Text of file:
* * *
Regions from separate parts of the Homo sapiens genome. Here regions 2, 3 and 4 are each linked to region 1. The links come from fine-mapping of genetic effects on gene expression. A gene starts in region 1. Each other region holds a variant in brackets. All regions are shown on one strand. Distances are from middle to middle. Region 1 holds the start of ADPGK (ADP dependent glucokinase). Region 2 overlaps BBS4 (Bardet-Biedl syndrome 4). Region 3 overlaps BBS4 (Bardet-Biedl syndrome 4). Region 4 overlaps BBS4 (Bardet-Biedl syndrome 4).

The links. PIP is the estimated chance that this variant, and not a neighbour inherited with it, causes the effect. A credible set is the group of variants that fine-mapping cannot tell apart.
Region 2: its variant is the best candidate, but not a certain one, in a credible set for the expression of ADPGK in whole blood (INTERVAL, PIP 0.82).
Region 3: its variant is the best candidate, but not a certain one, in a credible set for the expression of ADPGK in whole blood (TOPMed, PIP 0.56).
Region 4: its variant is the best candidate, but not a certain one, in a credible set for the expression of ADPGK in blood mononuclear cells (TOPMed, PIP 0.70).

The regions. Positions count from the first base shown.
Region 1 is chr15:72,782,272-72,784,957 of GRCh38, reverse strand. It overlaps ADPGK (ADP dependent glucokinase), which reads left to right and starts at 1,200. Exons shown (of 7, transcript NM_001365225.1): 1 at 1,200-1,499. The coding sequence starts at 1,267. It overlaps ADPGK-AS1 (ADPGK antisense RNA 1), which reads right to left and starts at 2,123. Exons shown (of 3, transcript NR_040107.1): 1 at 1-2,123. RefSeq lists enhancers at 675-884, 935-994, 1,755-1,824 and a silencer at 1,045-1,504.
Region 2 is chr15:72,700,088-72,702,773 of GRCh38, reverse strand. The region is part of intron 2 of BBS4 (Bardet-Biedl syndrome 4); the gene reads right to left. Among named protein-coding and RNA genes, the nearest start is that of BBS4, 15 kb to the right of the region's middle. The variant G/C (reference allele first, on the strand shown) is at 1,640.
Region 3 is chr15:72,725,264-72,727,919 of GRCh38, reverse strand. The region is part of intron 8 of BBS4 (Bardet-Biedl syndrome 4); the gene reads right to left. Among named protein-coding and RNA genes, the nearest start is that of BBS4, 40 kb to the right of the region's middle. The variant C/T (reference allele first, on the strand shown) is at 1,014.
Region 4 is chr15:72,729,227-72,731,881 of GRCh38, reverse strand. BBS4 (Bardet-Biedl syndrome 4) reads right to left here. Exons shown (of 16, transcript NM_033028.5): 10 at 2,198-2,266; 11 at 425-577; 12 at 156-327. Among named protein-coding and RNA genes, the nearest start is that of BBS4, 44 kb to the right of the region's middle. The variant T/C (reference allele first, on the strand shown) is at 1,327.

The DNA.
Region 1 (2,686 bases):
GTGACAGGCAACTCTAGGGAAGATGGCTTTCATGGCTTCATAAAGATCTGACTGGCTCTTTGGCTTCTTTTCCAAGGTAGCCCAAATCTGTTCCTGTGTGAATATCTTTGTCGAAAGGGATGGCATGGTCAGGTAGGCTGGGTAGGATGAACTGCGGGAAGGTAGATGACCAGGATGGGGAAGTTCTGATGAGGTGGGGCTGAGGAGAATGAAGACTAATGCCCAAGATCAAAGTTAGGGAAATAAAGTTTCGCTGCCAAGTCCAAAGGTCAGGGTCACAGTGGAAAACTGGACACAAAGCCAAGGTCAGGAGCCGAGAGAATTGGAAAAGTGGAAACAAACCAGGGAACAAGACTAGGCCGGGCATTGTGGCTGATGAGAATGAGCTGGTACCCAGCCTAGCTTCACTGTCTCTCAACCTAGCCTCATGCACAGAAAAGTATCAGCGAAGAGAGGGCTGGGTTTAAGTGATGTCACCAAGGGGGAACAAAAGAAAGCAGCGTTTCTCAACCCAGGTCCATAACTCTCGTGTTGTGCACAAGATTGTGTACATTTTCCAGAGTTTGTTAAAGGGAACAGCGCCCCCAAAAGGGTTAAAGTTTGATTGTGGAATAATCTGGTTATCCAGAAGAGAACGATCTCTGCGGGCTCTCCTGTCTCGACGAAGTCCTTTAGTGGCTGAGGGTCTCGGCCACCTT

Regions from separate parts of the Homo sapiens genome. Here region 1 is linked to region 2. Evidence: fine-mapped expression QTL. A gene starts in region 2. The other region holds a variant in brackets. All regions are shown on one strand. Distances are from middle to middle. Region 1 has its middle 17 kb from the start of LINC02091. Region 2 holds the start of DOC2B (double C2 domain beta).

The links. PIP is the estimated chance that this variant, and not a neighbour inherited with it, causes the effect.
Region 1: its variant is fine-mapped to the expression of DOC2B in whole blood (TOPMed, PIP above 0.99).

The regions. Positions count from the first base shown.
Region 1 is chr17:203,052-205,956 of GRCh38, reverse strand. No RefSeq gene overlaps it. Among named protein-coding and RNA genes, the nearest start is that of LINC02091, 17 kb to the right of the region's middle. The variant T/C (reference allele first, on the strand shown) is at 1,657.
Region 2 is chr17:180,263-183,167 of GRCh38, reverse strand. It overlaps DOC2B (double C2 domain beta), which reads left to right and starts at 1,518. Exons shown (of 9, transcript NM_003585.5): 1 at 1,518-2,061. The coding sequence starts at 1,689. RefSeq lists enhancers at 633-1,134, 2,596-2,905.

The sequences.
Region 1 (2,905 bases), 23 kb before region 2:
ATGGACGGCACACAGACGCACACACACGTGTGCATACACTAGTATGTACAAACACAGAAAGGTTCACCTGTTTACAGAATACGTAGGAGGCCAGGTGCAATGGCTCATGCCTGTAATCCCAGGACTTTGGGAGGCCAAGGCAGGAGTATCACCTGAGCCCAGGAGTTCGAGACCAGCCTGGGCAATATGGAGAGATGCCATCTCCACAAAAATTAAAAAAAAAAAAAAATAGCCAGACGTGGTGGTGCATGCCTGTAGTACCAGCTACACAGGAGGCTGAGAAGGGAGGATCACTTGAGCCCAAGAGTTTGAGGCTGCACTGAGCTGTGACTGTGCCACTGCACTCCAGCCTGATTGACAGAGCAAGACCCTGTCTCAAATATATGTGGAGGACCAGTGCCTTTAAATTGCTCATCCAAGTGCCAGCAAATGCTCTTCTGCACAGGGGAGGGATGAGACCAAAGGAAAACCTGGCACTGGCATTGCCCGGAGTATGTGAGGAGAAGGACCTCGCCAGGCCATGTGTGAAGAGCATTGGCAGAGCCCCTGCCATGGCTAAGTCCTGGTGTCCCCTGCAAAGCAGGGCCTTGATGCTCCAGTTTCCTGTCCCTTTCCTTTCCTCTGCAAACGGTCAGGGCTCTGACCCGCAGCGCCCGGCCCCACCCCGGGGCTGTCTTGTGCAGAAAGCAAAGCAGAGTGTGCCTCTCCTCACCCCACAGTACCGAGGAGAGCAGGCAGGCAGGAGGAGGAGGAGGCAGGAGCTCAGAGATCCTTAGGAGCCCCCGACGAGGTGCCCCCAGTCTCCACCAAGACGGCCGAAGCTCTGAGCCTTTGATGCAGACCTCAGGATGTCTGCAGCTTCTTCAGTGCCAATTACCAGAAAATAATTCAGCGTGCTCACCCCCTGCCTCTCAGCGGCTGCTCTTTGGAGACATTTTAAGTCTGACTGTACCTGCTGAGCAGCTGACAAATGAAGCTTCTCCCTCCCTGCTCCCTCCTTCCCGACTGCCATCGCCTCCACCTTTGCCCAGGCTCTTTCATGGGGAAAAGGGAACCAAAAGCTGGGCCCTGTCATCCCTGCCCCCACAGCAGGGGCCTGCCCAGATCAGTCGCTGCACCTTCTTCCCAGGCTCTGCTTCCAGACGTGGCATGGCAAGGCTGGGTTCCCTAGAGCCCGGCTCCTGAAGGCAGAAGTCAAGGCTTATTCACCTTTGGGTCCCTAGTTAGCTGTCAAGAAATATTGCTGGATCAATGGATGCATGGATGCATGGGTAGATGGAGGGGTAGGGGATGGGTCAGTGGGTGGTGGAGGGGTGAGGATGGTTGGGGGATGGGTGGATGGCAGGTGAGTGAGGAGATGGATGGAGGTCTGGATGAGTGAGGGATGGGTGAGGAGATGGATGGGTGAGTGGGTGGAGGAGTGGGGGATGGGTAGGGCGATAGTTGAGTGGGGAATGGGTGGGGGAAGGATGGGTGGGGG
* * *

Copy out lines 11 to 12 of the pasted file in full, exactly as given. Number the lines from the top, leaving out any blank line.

The DNA.
Region 1 (2,686 bases):